Distressed municipalities will often turn to anything they think will help with economic development.
Casinos and big-box stores, two Connecticut staples, offer the allure of jobs and increased tax revenues, yet they also come with their own sets of liabilities such as sprawl and assorted social problems. But those endeavors, flawed as they are, are typically financed with private capital and are open to some level of public scrutiny.
Professional sports franchises, on the other hand, often demand and receive taxpayer funds to build stadiums or relocate from ostensibly less desirable cities. Fortunately, they too operate mostly in the open when trying to get a favorable deal from a new host city. Such a level of transparency can benefit both parties as it can apply pressure on politicians to cut a favorable deal. Conversely, a lack of transparency can embolden public officials to simply give away the store.
One of the worst recent examples of a secretive process that got out of hand is right here in Connecticut. A month ago, Hartford Mayor Pedro Segarra announced — right out of left field, so to speak — that he would spend up to $60 million to build a 9,000-seat stadium for the New Britain Rock Cats to lure the team to the Capital City.
Mind you, Hartford is so short on cash that it’s selling off a parking garage this year to balance its budget, so this announcement not only took observers by surprise but it left many of them shaking their heads in disbelief that a nearly-broke city would spend millions to lure a Double-A franchise whose economic value to the depressed North End would be dubious at best.
Economists have overwhelmingly concluded that the economic benefits metropolitan areas experience from the presence of professional sports franchises are usually exceeded by the size of the subsidy needed to attract them in the first place. Team owners and politicians talk a good game about how the new franchise will reinvigorate cities, grow the economy, and create jobs.
But sports franchises, especially those in the minor leagues, don’t employ a lot of people. And the economic numbers for the Rock Cats sound wildly inflated. A study commissioned and paid for by the city projects the move to Hartford could generate $8.1 million in revenue in its first year — an amount that exceeds all but 11 minor league franchises in the country. Even the Triple-A Pawtucket Red Sox, located less than 40 miles south of its legendary parent at Fenway Park, generated only $6.2 million last year.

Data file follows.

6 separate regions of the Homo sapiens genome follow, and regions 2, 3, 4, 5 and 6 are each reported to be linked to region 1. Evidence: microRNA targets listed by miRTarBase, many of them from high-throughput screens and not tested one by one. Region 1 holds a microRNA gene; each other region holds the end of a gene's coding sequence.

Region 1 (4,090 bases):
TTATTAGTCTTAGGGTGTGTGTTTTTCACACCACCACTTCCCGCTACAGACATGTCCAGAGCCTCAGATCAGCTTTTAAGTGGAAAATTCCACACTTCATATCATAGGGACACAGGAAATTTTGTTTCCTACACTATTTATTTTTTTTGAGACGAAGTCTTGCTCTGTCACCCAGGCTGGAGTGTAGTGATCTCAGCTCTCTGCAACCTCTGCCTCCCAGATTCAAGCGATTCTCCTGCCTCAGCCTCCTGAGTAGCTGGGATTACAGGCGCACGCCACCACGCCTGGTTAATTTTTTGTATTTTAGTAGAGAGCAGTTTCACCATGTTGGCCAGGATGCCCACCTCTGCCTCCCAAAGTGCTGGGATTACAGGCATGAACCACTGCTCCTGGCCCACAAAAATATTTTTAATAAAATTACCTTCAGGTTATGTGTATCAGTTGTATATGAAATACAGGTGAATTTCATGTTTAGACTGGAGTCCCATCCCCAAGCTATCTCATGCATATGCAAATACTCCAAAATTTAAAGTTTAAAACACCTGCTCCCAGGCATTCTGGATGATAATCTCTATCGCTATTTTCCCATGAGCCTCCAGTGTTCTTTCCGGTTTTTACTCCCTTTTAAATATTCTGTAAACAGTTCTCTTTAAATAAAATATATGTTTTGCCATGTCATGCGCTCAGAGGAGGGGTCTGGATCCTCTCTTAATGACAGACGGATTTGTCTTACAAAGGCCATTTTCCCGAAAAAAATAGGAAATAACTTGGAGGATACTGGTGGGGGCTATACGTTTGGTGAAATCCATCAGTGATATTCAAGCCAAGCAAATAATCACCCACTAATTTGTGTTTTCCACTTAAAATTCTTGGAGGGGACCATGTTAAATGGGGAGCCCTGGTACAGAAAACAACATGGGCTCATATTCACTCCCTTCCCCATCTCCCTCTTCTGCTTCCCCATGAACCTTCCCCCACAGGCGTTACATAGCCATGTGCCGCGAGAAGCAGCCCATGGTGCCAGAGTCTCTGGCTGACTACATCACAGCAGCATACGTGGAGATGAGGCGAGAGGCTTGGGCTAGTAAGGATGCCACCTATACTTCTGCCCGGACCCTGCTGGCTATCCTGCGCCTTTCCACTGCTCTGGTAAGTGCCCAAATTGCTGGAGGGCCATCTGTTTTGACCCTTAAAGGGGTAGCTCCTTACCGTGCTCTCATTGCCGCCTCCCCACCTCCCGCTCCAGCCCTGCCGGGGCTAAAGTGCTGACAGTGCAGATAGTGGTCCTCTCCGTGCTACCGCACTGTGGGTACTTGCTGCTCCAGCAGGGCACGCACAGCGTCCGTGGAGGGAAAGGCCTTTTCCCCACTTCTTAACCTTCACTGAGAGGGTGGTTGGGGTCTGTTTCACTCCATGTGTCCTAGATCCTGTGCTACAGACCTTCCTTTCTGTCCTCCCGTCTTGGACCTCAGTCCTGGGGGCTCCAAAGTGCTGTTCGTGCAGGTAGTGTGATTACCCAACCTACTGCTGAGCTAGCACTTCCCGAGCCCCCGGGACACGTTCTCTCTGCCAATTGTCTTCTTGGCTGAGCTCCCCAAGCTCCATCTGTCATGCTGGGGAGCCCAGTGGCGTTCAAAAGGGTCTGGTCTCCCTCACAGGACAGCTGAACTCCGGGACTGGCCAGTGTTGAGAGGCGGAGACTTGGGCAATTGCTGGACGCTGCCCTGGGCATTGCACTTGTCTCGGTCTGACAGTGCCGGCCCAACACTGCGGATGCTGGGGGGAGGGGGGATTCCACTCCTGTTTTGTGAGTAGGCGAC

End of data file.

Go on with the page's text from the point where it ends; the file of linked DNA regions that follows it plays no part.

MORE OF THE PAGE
The most laughable statistic in the report is that 700 people will sleep in hotels near the stadium after a game. That’s four times as many as the number that stays in town when the UConn men’s or women’s basketball teams play in Hartford. And the Huskies have a much higher attendance than the Rock Cats could ever dream about.
That said, these types of overly optimistic assumptions are typical of consultants. As hired guns, they want to please the master and set the stage for more work down the road. So the overly rosy projections are de rigueur, if still unacceptable.
But there’s no excuse for the level of secrecy prior to the grand unveiling of the stadium plan at a dramatic news conference on June 4. Nor should we be pleased with Segarra’s pompous announcement a few days later on Face The State that the move was “a done deal.” Both should leave a far worse taste in our mouths than the rainbows and unicorns promised in consultant’s report.
Adding insult to injury, city officials made the boneheaded pro-forma move to hold a “public hearing” on Wednesday — a full three weeks after Segarra’s now infamous “done deal” proclamation.
And The Courant’s Kevin Rennie uncovered another gem. The Rock Cats deal includes a luxury suite for city officials. Perfect. Let’s give the little people one more reason to be angered by this dopey arrangement.
Segarra and his minions have handled this episode so poorly that it inspires little confidence in their ability to lead Hartford. It’s one thing to mismanage the Capital City but it’s quite another to lead state taxpayers, who foot the bill for half the city’s budget, on a wild goose chase. Perhaps members of the City Council will come to their senses and put the kibosh on a deal that benefits only themselves and the wealthy Boston real estate developers who own the Rock Cats.
I know. I know. I’m expecting too much of politicians. But can’t I dream?
Contributing op-ed columnist Terry Cowgill lives in Lakeville, blogs at ctdevilsadvocate.com and is news editor of The Berkshire Record in Great Barrington, Mass. Follow him on Twitter @terrycowgill.